Canadian Orthopaedic Foundation Position Statement on Resuming Restorative Surgery: Prioritizing Orthopaedic Surgery Nationwide
For those living with debilitating pain every day, surgery is essential
The Canadian Orthopaedic Foundation represents and provides education and care programs for patients with bone and joint conditions across the country. Patients tell us that the lengthy wait times for pain-relieving orthopaedic surgeries has been made excruciatingly longer due to the COVID-19 pandemic.
As the COVID-19 pandemic begins to stabilize and health care decision-makers face challenges regarding prioritizing surgeries, the Canadian Orthopaedic Foundation is advocating for the many thousands of orthopaedic patients who continue to live with debilitating pain every single day.
Canadian joint replacement patients face the longest wait times of developed countries according to CIHI with access now being worse than 4 years ago. With surgeries deferred due to the pandemic these wait times are now even longer, and patients are suffering intolerable pain.
Surgery necessary for optimal health – longer wait times mean worsening conditions
Though frequently referred to as “elective” (suggesting choice) these surgeries are far from optional; for patients who can’t move, or sleep, or even breathe without pain, surgery is absolutely critical. Given the impact of pain on an individual’s life and the amount of pain relief from surgery, these operations also cannot be referred to as “lifestyle” surgeries. Throughout the pandemic, while they wait for surgery, patients’ pain is worsening, their mental health and their other health conditions are worsening, and full recovery to a normal life slips away.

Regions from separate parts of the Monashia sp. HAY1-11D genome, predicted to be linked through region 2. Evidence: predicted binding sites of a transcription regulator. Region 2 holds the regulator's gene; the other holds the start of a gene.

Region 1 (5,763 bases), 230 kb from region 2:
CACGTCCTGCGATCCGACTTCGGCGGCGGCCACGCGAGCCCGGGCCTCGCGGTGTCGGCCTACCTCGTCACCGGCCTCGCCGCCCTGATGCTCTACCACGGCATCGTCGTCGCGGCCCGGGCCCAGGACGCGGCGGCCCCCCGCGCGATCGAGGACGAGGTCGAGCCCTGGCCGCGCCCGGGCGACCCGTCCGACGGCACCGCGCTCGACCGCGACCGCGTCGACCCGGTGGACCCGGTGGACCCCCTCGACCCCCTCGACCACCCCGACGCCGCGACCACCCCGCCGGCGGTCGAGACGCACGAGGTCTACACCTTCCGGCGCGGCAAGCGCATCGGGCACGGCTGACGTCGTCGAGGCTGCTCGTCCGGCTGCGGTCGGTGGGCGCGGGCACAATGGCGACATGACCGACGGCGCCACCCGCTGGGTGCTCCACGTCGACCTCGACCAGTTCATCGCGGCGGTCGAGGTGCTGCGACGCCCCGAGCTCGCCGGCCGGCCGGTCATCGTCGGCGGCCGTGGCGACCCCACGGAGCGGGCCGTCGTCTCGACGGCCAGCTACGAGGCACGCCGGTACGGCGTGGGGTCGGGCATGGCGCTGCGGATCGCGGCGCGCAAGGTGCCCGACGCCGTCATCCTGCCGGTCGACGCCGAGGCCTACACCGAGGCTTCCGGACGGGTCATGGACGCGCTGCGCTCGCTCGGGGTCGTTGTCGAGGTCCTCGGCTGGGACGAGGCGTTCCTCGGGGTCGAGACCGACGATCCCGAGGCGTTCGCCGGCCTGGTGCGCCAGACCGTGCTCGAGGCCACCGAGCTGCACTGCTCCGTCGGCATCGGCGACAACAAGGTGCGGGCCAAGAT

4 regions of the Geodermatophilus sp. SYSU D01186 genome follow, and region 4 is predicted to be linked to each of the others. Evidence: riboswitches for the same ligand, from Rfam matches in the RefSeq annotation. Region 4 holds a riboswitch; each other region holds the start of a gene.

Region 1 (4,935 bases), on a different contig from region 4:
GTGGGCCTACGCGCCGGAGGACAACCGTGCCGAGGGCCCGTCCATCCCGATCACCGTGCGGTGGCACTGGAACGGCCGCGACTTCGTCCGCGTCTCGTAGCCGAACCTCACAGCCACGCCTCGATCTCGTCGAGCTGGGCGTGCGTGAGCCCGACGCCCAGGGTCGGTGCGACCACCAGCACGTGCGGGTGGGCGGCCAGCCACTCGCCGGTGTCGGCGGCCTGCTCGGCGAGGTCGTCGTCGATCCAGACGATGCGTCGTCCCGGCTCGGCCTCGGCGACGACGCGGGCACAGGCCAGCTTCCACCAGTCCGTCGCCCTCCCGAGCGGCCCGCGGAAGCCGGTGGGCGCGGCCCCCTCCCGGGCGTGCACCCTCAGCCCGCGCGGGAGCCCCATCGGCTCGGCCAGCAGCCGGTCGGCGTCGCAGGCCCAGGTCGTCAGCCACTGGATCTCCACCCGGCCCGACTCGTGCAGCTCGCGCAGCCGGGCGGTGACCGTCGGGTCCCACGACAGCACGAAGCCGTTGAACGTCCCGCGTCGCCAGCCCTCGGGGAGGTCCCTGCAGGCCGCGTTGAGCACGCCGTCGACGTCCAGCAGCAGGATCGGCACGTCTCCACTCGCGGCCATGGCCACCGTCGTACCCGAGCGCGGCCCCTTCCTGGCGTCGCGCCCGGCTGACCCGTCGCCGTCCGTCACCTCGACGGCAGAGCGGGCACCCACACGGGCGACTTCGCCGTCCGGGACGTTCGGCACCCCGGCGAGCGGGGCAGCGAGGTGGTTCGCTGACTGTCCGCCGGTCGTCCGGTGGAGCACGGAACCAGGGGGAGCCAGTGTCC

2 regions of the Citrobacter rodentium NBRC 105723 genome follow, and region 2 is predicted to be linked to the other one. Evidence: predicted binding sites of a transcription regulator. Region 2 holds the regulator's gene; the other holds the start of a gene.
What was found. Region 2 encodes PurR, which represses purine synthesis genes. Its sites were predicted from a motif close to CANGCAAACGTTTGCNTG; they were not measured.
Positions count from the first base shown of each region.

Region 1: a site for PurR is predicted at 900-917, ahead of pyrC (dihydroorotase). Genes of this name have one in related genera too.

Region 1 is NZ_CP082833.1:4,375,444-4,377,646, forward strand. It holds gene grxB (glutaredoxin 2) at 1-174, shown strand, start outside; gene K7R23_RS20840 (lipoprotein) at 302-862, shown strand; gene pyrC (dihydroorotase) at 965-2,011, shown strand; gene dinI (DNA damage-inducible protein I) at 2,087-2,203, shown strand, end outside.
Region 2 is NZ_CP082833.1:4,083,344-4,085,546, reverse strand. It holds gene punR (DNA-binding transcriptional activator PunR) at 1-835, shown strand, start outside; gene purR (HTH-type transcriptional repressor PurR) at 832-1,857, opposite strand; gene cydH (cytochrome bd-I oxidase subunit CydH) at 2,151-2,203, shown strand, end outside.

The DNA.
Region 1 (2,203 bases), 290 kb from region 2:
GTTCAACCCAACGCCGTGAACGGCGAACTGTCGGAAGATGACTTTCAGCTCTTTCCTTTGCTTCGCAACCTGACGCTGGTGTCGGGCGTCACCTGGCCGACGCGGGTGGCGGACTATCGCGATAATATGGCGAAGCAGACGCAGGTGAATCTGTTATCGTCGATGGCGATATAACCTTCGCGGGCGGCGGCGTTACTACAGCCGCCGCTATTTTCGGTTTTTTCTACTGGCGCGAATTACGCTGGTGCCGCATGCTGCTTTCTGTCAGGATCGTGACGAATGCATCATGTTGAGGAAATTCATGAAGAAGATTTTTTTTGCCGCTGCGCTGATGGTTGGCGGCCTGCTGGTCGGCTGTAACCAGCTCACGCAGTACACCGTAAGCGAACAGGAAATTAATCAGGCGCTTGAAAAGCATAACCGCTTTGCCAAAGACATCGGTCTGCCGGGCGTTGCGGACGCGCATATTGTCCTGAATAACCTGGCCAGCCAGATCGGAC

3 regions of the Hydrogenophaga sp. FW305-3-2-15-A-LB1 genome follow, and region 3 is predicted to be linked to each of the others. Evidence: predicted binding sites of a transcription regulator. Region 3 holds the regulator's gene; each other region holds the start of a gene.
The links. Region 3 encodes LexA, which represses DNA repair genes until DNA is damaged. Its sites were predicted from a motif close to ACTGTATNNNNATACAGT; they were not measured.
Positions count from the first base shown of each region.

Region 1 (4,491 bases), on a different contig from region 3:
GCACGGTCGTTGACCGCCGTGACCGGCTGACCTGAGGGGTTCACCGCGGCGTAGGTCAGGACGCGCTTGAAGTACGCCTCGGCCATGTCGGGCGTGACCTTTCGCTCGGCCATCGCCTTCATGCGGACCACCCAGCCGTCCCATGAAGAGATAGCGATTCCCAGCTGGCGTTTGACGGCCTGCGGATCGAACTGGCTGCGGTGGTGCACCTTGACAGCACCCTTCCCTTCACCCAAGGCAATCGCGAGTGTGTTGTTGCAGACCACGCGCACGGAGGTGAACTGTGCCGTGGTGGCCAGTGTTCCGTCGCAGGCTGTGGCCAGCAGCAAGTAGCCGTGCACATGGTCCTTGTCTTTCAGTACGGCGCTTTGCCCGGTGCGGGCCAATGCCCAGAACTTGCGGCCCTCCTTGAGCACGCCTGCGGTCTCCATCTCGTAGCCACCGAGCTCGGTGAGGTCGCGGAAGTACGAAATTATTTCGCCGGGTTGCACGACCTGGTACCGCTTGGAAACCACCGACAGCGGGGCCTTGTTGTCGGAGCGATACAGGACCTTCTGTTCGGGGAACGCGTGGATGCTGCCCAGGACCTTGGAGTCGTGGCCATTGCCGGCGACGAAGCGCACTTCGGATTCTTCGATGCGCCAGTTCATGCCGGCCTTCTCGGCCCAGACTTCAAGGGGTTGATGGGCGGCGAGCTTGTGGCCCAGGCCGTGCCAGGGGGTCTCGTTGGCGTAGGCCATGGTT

Consequences of delayed surgeries
The longer patients are required wait for pain-relieving orthopaedic surgery the higher their chances of opioid addiction and extreme stress and anxiety, and the less benefit they get from a joint replacement operation. These surgeries are not ones of choice, but of absolute need.
Optimizing outcomes for all patients:
The Canadian Orthopaedic Foundation fully supports the recommendations of the Canadian Orthopaedic Association, representing Canada’s orthopaedic surgeons: “We suggest instituting measures that will address both the lifesaving and the enormous backlog of restorative procedures. Several potential options exist … moving COVID-19 patients to non-traditional institutions, extending OR times, and recruiting private surgery centres may help manage a predicted, unsurmountable backlog of patients.”
Orthopaedic patients who saw a light at the end of the tunnel as their surgery dates approached – a time when they could live without pain – have seen that light extinguished with the OR closures.
Canada’s healthcare system must not let them down. These pain-relieving, life-changing surgeries must proceed as soon as possible.